by Maureen Gaffney
Fall. It happens every year, and yet is somehow always a surprise. You’re busy doing summer things, wake up one morning and…something’s different. Is it the light? A smell? A first pumpkin sighting? We busy, overly plugged-in humans need this gentle reminder that we are of nature, that even if not consciously, we are attuned to the rhythm of the seasons on some cellular level.
Fall is now in full swing here in the Napa Valley, the trees glowing, the vineyards aflame. But have you ever really thought about why? Why do the leaves change colors? Nature’s neat and nice, but it’s probably not doing that just so we can have a nice Instagram shot. She’s got her reasons.
According to the Farmer’s Almanac, “The main reason for the eye-popping color change is not autumn’s chilly weather, but sunlight—or rather, the lack of daylight…the reduced daylight tells deciduous plants that it’s time to stop gathering energy and get ready for the dormant season—winter.” It’s also diminishing daylight that triggers a bear to bulk up and hibernate (and maybe it’s why you ate all that Halloween candy? “Just trying to be safe for winter, honey!”).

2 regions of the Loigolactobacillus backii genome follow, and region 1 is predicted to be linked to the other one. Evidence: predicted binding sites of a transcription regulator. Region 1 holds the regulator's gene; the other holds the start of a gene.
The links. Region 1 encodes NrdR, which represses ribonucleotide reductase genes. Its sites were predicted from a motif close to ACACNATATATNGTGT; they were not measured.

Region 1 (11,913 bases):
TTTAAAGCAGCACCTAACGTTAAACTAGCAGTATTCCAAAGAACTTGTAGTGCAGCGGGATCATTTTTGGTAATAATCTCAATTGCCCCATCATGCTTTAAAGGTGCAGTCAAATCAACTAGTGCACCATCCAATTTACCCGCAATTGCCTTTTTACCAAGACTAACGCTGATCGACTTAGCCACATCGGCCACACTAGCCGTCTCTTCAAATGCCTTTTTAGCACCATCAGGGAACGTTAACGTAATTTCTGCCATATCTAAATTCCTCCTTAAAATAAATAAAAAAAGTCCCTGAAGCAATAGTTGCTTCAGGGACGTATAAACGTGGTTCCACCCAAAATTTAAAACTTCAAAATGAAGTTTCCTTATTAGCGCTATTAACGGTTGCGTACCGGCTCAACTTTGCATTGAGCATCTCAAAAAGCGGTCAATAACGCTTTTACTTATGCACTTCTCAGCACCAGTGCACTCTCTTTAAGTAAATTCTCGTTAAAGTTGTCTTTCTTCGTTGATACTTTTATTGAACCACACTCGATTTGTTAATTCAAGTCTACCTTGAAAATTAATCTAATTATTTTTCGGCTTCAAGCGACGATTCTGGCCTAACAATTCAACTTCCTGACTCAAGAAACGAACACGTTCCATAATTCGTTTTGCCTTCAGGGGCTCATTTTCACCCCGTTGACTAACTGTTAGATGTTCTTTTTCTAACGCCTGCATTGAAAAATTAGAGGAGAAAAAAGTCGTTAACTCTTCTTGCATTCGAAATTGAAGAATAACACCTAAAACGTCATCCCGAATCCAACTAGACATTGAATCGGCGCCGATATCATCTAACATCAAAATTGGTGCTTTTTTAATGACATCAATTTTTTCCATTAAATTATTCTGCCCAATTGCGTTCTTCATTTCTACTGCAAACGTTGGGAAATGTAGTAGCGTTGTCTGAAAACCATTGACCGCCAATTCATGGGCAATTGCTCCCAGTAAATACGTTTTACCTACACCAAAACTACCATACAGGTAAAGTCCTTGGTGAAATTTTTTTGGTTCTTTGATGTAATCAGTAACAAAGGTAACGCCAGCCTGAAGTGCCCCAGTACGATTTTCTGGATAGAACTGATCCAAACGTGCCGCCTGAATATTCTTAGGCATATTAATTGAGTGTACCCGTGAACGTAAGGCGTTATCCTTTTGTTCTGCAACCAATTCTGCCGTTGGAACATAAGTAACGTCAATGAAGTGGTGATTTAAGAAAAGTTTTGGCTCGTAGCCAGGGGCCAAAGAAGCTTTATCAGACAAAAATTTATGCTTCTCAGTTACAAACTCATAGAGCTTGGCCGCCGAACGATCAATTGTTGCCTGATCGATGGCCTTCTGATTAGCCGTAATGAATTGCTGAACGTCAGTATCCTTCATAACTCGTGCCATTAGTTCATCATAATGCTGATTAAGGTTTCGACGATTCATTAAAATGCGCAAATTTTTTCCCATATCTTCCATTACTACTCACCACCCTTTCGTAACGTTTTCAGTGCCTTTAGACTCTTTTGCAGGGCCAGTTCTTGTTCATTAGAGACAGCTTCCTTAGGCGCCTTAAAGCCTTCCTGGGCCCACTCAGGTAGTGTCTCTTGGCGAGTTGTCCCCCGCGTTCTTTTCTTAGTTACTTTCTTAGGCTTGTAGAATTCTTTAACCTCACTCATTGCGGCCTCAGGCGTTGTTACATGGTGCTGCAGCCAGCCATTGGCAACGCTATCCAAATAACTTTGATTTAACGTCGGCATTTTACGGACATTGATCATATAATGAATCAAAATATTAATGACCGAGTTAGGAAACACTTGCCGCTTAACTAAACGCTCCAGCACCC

Chlorophyll absorbs sunlight and gives leaves their green color, but as daylight fades and the tree (or vine) prepares to shed those leaves to save energy, the green fades and the other colors—yellow, red, orange—start popping, no longer masked by the greedy green.
While most all of the VINE TRAIL has something to offer on the leaf-peeping front, the Napa to Yountville section is particularly groovy at the moment. So now that you are armed with this most minimal scientific information about plant physiology, why not grab your bike or walking shoes, a friend or family member and annoy the daylights out of them with your newfound knowledge? Do note however that the après wine and cheese might be on you…